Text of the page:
Soil is the uppermost layer of the land surface, usually composed of minerals, organic matter, living organisms, air and water. Grains in the soil are of three categories namely, clay, silt, and sand. Soils are generally formed by the weathering of rocks under different conditions. Some soils are formed by the deposition of agents of denudation. Soils can vary greatly from one region to the other.
The Indian Council of Agriculture Research (ICAR) set up in 1953 divides the soils of India into the following eight major groups. They are
1. Alluvial soil
2. Black soils
3. Red soils
4. Laterite soils
5. Forest and mountain soils
6. Arid and desert soils
7. Saline and alkaline soils
8. Peaty and marshy soils
Khadar – light coloured, more siliceous.
Bhangar – the older alluvium composed of lime nodules and has clayey composition. It is dark in colour.
Formation - sediments deposited by streams and rivers when they slowly loose
Chemical properties - rich in potash, phosphoric acid, lime and carbon compounds but poor in nitrogen
Nature –Sandy-loam-silt-clay profile shows no marked differentiation
Formation - Derived from basalts of Deccan trap.
Colour - black colour, due to presence of titanium, iron.
Chemical properties - Consist of calcium and magnesium corbonates, high quantities of iron, aluminium, lime and magnesia.
Rich in potash lime, Aluminium calcium and magnesium poor in Nitrogen Phosphoric acid and humus
Nature - Sticky when wet High degree of moisture retentivity
Formation - decomposition of ancient crystalline rocks like granites and gneisses and from rock type
Chemical properties - rich in minerals such as iron and magnesium.
Deficient in nitrogen, humus, phosphoric acid and lime.
Nature - Light texture, porous friable presence of limited soluble salts Clay fraction of the red soils generally consists of Kaolinitic minerals.
Formation - formed in the regions where alternate wet and hot dry conditions prevail. It is formed by the process of leaching
Chemical properties - Composed mainly of hydrated oxides of iron and aluminium,
Nature - More acidic on higher areas poor in high level, cannot retain moisture while plains they consist of heavy loam and clay and easily retain moisture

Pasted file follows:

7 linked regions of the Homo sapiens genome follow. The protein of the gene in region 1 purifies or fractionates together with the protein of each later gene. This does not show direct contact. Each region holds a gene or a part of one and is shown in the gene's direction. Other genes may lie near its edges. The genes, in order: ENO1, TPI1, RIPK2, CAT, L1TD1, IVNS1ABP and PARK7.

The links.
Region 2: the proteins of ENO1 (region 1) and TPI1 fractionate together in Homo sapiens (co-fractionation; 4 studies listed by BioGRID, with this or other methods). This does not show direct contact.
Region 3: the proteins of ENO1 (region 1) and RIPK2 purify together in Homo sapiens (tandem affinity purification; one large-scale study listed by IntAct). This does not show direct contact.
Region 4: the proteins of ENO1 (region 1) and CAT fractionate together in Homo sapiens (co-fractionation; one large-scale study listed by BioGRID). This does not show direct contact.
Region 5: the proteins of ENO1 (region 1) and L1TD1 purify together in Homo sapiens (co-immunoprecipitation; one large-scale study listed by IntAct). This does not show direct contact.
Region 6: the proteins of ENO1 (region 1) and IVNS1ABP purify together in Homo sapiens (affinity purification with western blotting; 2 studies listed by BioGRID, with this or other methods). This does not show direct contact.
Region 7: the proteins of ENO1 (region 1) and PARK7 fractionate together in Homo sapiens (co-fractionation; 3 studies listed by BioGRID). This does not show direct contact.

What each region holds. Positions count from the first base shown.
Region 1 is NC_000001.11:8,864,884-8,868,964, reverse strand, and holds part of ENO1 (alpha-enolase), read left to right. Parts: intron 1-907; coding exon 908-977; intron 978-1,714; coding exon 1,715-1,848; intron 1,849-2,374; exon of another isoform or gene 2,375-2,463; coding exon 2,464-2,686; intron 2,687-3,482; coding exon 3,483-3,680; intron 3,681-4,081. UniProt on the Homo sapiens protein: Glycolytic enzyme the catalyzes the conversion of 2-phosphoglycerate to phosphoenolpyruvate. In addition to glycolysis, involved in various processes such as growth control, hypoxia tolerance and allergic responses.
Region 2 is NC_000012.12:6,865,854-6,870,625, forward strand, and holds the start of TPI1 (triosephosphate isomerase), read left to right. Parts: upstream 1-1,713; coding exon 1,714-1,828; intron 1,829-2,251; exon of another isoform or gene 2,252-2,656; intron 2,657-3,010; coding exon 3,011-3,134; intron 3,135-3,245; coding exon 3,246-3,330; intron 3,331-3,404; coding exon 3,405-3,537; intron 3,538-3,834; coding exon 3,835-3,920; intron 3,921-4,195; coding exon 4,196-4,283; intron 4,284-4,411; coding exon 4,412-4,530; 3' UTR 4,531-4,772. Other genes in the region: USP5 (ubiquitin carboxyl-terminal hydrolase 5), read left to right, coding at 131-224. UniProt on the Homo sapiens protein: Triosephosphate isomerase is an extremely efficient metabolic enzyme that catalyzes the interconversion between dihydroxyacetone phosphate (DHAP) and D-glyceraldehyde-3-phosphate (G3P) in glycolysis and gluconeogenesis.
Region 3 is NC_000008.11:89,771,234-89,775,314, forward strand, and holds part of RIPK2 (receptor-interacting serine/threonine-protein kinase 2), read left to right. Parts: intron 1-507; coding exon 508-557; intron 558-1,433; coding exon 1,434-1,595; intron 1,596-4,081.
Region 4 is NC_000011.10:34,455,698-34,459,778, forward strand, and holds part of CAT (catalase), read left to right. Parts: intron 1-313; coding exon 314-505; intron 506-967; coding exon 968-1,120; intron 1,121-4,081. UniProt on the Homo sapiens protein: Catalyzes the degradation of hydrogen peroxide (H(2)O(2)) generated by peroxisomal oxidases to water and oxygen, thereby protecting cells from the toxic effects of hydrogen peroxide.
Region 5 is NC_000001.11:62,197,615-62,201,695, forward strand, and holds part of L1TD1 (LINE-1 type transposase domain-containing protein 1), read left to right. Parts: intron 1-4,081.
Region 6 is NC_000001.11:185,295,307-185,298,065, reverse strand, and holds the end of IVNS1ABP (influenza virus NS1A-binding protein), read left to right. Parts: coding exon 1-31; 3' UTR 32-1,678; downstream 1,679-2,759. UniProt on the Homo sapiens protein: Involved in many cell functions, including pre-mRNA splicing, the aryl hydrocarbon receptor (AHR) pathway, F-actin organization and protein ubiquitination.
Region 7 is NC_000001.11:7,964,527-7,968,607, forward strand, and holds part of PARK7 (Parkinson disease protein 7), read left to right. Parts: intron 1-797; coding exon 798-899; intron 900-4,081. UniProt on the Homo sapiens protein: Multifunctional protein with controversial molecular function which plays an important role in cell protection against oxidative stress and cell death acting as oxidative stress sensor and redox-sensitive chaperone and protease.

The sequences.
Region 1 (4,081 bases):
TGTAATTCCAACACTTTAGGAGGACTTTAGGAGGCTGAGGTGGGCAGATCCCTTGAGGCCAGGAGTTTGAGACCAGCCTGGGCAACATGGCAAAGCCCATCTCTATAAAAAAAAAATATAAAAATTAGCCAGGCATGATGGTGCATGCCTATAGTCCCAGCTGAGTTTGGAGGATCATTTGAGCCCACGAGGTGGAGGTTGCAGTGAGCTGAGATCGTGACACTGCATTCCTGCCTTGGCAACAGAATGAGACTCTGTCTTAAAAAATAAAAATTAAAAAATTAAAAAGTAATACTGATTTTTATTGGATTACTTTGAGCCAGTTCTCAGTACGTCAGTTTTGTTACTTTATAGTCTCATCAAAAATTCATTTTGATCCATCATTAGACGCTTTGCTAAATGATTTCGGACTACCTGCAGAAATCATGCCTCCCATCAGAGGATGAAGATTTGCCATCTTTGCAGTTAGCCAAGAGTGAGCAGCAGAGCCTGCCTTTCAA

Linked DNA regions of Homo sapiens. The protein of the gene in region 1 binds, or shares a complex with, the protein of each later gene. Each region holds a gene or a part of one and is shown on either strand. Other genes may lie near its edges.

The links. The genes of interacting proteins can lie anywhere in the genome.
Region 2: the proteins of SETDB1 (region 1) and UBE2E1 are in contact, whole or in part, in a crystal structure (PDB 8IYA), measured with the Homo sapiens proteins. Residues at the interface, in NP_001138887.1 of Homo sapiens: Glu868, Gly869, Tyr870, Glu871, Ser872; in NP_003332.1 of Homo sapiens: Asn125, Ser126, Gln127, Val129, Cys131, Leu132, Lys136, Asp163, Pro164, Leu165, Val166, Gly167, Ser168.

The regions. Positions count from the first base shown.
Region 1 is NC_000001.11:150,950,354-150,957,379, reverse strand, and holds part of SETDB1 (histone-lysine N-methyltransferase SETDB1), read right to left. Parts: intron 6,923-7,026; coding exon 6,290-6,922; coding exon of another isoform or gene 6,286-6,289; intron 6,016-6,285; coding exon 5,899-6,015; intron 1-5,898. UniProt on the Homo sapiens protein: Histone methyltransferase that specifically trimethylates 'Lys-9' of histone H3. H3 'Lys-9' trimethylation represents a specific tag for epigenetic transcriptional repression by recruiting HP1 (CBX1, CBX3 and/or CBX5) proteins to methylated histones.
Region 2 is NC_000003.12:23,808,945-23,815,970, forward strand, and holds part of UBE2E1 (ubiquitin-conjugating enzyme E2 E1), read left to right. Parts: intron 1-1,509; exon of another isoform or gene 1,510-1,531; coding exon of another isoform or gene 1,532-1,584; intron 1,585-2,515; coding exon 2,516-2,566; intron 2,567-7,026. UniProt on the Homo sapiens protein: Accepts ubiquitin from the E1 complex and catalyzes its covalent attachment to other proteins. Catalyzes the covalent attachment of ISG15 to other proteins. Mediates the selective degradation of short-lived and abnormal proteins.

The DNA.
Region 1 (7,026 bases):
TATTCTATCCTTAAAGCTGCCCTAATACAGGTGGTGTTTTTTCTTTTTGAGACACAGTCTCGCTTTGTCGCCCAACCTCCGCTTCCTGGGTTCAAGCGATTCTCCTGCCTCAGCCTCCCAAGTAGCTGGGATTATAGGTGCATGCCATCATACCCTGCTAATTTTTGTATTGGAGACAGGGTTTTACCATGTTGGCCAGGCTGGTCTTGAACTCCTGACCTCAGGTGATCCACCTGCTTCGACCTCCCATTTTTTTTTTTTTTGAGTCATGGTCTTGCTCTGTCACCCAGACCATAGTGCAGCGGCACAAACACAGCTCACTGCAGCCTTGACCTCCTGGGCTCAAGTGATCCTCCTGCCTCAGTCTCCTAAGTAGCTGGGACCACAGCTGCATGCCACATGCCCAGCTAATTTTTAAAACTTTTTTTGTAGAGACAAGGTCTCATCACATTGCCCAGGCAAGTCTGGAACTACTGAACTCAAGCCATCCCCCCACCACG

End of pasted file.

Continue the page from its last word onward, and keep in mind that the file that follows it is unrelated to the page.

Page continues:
Differ from region to region depending on climate.
Formation - due to mechanical weathering caused by snow, rain, temperature variation
Chemical properties - are deficient in potash, Phosphorus and lime.
Nature - light, sandy, thin and found with the pieces of rock. Their character changes with the parent rocks. Very rich in humus. slow decomposition makes it acidic
Formation - Due to prevalence of the dry climate, hightemperature and accelerated evaporation, the soil is dry, it also lacks humus content due to the absence of vegetative cover
Chemical properties - Contain high percentages of soluble salts, alkaline with varying degree of calcium carbonate and are poor in organic matter; rich enough in phosphate though poor in nitrogen
Nature - light in colour, low humus,friable structure, low in moisture
Formation - formed due to ill drainage which causes water logging, injurious salts are transferred from subsurface to the top soil by the capillary action, it causes the salinisation of soils
Chemical properties - liberate sodium, magnesium and calcium salts and sulphurous acid
Nature - Consists of an excess of sodium salts and mineral fragments which are weathering
Formation - formed in humid regions from the organic matter. It is found in the areas of heavy rainfall and high humidity Peaty soils are black, heavyand highly acidic.
Chemical properties - deficient in potash and phosphate.
Nature - Contain considerable amount of Soluble salts and 10-40 per cent of organic matter; and high proportion of vegetable matter.
Soil degradation: Soil degradation is an acute problem in India. According to a 2015 report of the Indian institute of remote sensing (IIRS). The estimated the amount of soil .erosion that occurred in India was 147 million hectares.
The main problems of the Indian soils are i) soil erosion (sheet erosion, Rill erosion, Gully erosion, Ravine and Badland) ii) Degradation of Soil, iii) Water-logging, iv) Saline and Alkaline, and v) Salt Flats, types of soils are different erosion.
Methods of Conservation and Management of Soil
2. Constructing Dams and Barrages
3. Prevention of Overgrazing
4. Improved methods of Agricultural practices
Contour method, Rotation of crops, Contour bunding, Strip cropping, Planting of shelter belts, Adopting the techniques of sustainable agriculture are different conservation methods for better soil management.